Business challenge

Seeking smarter ways to deliver public services through technology, Jakarta Smart City (JSC) wanted to identify areas for improvement by automatically collecting and analyzing feedback from citizens.

Transformation

As part of a broader big data initiative, JSC has built a central platform that gathers feedback from mobile and social media channels, and maps it against other data to identify problem hotspots.

Results

Empowers

government agencies with the data they need to make optimal policy decisions

Engages

citizens by enabling faster responses to feedback and increasing transparency

Proves

the value of a central big data platform as a hub for smarter government services

Business challenge story

Building citizen-focused public services

As the Internet of Things (IoT) becomes an increasingly fundamental technology for effective government, cities are embedding sensors in everything from buses and garbage trucks to water systems and public buildings. By analyzing data from those sensors, modern cities will be able to design smarter public services, make wiser policy decisions, and manage day-to-day operations much more efficiently.

Yet even without any investment in sensor networks, today’s cities already contain millions of the most intelligent and versatile “sensors” that have ever existed: human beings. A public-spirited citizen with a smartphone is an incredibly valuable source of data for government agencies, because they will provide accurate feedback on the status of the city’s systems in real time.

The only problem is collecting and analyzing the data fast enough. In Jakarta, a district of 10 million people is divided into five cities, 44 sub-districts, and 267 villages. The city government receives an average of 1,400 messages per day via its custom-built Qlue mobile app, which allows users to submit feedback about public services. On top of this, citizens send an average of 130 SMS messages per day to the governor’s mobile phone, and many more via other channels such as email and Twitter.

Diory Paulus, Head of Data & Analytics at Jakarta Smart City (JSC), a management unit under the Communication, Informatics and Statistics division of the Jakarta Provincial Government, explains: “It’s important to listen and be transparent when citizens send feedback about public services—but in a city as large as Jakarta, the sheer number of messages makes it impossible to respond fast enough if you are handling every message manually. We wanted to find a way to process feedback more quickly and analyze and prioritize the most important issues.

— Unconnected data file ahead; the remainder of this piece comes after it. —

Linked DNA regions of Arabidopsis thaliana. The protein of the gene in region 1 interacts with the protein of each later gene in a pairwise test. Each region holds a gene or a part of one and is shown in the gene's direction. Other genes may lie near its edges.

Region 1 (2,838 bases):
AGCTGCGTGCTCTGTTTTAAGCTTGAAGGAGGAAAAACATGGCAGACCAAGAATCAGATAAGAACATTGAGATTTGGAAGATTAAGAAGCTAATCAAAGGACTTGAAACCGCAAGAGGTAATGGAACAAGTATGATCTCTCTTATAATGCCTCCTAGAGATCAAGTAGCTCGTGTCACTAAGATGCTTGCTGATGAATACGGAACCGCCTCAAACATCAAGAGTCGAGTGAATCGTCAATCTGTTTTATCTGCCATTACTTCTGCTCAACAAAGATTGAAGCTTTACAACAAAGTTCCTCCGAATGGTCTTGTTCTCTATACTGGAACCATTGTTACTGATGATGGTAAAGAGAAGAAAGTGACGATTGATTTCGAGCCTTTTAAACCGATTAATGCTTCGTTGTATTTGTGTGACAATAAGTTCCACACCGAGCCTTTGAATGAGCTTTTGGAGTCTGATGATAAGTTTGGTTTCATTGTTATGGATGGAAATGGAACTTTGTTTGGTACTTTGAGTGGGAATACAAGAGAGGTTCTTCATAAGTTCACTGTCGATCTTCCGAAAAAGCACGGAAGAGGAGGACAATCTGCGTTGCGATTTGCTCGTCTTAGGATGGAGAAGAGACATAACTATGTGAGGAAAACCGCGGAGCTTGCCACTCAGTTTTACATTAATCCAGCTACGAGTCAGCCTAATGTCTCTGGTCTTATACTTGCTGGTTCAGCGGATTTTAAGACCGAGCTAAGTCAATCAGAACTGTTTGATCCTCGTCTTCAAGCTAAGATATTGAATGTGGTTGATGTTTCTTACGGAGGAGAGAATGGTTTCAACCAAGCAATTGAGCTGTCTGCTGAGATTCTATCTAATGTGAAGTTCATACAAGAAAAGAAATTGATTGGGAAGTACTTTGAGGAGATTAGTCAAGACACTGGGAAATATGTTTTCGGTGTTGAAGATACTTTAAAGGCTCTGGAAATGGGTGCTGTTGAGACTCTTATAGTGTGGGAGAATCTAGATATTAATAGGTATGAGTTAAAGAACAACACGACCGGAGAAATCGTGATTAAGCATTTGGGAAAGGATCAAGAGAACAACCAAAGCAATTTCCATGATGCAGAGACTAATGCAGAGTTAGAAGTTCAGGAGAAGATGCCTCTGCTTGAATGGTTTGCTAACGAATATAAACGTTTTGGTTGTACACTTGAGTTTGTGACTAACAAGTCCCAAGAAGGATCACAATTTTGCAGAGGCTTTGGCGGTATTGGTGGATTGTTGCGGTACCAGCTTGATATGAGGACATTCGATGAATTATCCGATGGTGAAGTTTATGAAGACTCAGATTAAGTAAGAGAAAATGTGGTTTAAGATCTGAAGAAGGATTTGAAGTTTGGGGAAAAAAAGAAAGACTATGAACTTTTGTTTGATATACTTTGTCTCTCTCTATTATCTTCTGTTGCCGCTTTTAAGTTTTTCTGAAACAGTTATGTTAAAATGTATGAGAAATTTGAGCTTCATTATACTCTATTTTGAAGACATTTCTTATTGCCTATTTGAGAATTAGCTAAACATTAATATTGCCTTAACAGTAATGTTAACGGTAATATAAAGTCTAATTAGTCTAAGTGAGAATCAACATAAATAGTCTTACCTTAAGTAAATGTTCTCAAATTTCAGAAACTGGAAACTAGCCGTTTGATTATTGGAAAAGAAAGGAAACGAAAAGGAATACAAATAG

“At the same time, we knew that this was just one of many projects that will involve big data analytics. So, we decided to build a general-purpose big data platform that we could use to capture, store and analyze huge volumes of data for any use-case.”

IBM was one of the few vendors that could answer all our questions and had a truly comprehensive vision.

—Diory Paulus,Head of Data & Analytics,Jakarta Smart City

Transformation story

Good government, built on good data governance

JSC knew that it needed a platform that could handle every aspect of big data collection, management and analytics. It needs to be able to ingest a huge variety of different types of data—everything from unstructured text on social media to JSON data from the web and relational data from traditional database systems. It also needs to deal with cultural change, as some government departments are only just beginning to move from paper-based processes to digital workflows.

“Data governance is very important,” says Diory Paulus. “The danger with any analytics project is that if you put garbage in, you will get garbage out. And this is especially difficult to guard against when the datasets are so large.”

He continues: “We looked at the Gartner Magic Quadrant and asked several leading companies to show us their products. IBM was one of the few vendors that could answer all our questions and had a truly comprehensive vision, embracing big data collection, data warehousing, advanced analytics and governance.”

IBM® Global Business Services® helped the JSC team design a solution that would provide a big data hub for integrating information from the citizen feedback app and social networks, as well as government services such as transportation, healthcare, water distribution and other departments.